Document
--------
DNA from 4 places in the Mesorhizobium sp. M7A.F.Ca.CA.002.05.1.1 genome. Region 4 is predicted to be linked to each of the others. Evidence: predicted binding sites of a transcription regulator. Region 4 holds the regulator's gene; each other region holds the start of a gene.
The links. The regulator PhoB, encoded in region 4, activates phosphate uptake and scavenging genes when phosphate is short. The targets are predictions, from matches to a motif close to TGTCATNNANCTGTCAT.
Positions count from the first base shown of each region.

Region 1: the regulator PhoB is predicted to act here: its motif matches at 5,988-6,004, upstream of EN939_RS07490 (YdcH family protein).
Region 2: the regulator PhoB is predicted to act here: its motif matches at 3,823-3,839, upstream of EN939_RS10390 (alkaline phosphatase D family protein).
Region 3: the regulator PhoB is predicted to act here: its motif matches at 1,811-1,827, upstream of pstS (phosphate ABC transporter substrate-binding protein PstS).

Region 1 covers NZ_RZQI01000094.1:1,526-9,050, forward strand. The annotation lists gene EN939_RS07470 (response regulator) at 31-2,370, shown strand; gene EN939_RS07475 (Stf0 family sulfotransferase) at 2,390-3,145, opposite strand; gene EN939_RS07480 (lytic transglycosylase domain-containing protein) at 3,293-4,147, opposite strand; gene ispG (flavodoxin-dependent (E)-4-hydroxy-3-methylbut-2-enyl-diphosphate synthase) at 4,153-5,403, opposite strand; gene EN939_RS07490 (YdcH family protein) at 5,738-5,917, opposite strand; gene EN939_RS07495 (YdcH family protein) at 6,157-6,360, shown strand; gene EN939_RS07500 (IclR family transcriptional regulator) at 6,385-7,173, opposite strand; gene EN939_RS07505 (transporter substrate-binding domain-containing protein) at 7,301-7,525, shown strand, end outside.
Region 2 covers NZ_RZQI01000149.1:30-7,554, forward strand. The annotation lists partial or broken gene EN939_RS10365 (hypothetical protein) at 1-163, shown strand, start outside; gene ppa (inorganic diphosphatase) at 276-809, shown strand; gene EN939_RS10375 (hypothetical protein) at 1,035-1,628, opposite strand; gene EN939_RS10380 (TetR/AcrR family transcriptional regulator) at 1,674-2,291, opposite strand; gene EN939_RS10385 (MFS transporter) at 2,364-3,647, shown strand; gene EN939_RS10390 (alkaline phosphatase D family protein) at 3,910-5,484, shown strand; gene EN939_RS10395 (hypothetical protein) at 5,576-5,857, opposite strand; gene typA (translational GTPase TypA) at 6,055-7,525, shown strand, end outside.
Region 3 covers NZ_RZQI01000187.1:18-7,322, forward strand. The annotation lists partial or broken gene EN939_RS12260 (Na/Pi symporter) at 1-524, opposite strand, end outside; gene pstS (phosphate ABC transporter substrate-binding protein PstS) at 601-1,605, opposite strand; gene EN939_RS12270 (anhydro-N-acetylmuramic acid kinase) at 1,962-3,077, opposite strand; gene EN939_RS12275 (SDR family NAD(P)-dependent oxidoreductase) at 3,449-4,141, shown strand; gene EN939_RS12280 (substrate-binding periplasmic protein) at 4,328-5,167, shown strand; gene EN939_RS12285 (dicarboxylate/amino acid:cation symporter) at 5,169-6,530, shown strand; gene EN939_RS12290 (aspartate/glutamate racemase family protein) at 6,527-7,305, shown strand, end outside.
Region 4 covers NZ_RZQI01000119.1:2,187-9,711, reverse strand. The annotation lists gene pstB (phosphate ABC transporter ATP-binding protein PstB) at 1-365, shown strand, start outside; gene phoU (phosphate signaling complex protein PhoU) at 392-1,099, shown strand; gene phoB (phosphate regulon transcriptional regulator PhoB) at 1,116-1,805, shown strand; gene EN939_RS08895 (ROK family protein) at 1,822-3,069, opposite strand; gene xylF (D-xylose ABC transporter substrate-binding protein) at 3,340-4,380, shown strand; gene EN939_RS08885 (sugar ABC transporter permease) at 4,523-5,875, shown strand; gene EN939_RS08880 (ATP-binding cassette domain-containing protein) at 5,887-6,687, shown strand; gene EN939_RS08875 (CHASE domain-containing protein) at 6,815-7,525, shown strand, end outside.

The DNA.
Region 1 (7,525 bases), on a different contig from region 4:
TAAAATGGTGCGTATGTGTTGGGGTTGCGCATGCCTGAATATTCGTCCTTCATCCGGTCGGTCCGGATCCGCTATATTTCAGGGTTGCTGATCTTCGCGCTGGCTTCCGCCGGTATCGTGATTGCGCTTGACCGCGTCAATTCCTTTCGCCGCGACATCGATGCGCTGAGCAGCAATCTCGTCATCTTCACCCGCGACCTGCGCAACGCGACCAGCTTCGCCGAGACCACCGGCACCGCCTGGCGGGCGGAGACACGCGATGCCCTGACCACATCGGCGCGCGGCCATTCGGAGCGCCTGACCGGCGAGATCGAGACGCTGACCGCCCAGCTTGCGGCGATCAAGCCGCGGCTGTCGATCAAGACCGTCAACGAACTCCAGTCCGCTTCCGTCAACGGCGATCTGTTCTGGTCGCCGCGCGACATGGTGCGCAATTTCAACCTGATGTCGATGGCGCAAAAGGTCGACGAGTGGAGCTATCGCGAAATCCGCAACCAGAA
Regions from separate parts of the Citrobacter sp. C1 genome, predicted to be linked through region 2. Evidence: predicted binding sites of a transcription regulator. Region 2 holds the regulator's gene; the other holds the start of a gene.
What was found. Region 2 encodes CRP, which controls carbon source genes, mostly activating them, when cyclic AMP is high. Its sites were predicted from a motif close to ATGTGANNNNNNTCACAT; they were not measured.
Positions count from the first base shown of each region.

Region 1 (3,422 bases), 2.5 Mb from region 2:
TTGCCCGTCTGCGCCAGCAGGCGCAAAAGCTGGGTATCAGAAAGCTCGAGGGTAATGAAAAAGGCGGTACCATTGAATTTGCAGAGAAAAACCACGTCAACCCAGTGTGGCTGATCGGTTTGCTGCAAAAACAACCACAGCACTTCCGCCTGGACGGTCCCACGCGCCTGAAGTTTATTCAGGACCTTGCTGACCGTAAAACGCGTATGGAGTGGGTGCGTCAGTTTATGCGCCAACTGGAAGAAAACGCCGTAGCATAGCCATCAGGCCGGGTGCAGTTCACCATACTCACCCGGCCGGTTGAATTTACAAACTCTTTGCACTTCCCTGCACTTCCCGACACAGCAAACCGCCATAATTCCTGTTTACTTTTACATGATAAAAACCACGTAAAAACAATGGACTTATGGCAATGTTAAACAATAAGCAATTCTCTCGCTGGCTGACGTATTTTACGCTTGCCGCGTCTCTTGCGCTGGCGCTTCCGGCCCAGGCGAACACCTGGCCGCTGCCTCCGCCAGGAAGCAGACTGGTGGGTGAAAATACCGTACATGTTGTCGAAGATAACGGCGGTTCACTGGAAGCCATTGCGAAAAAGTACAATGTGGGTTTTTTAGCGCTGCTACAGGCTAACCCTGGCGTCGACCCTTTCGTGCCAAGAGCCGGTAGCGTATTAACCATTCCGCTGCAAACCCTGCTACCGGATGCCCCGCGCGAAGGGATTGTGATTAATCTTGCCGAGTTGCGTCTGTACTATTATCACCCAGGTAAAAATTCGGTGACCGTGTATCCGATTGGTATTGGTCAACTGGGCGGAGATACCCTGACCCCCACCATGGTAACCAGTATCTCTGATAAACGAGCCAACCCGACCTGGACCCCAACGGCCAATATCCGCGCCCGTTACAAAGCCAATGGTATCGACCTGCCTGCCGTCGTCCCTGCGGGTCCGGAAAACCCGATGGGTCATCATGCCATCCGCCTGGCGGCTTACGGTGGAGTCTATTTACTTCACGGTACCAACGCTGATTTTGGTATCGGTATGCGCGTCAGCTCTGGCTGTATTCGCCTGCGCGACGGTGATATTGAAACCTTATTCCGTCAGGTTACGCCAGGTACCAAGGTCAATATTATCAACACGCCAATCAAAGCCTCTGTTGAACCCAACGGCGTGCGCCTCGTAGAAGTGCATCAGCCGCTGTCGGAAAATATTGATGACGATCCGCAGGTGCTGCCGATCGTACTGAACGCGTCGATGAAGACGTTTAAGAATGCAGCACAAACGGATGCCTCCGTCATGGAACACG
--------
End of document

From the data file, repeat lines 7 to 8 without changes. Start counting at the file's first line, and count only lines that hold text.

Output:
Region 1 covers NZ_RZQI01000094.1:1,526-9,050, forward strand. The annotation lists gene EN939_RS07470 (response regulator) at 31-2,370, shown strand; gene EN939_RS07475 (Stf0 family sulfotransferase) at 2,390-3,145, opposite strand; gene EN939_RS07480 (lytic transglycosylase domain-containing protein) at 3,293-4,147, opposite strand; gene ispG (flavodoxin-dependent (E)-4-hydroxy-3-methylbut-2-enyl-diphosphate synthase) at 4,153-5,403, opposite strand; gene EN939_RS07490 (YdcH family protein) at 5,738-5,917, opposite strand; gene EN939_RS07495 (YdcH family protein) at 6,157-6,360, shown strand; gene EN939_RS07500 (IclR family transcriptional regulator) at 6,385-7,173, opposite strand; gene EN939_RS07505 (transporter substrate-binding domain-containing protein) at 7,301-7,525, shown strand, end outside.
Region 2 covers NZ_RZQI01000149.1:30-7,554, forward strand. The annotation lists partial or broken gene EN939_RS10365 (hypothetical protein) at 1-163, shown strand, start outside; gene ppa (inorganic diphosphatase) at 276-809, shown strand; gene EN939_RS10375 (hypothetical protein) at 1,035-1,628, opposite strand; gene EN939_RS10380 (TetR/AcrR family transcriptional regulator) at 1,674-2,291, opposite strand; gene EN939_RS10385 (MFS transporter) at 2,364-3,647, shown strand; gene EN939_RS10390 (alkaline phosphatase D family protein) at 3,910-5,484, shown strand; gene EN939_RS10395 (hypothetical protein) at 5,576-5,857, opposite strand; gene typA (translational GTPase TypA) at 6,055-7,525, shown strand, end outside.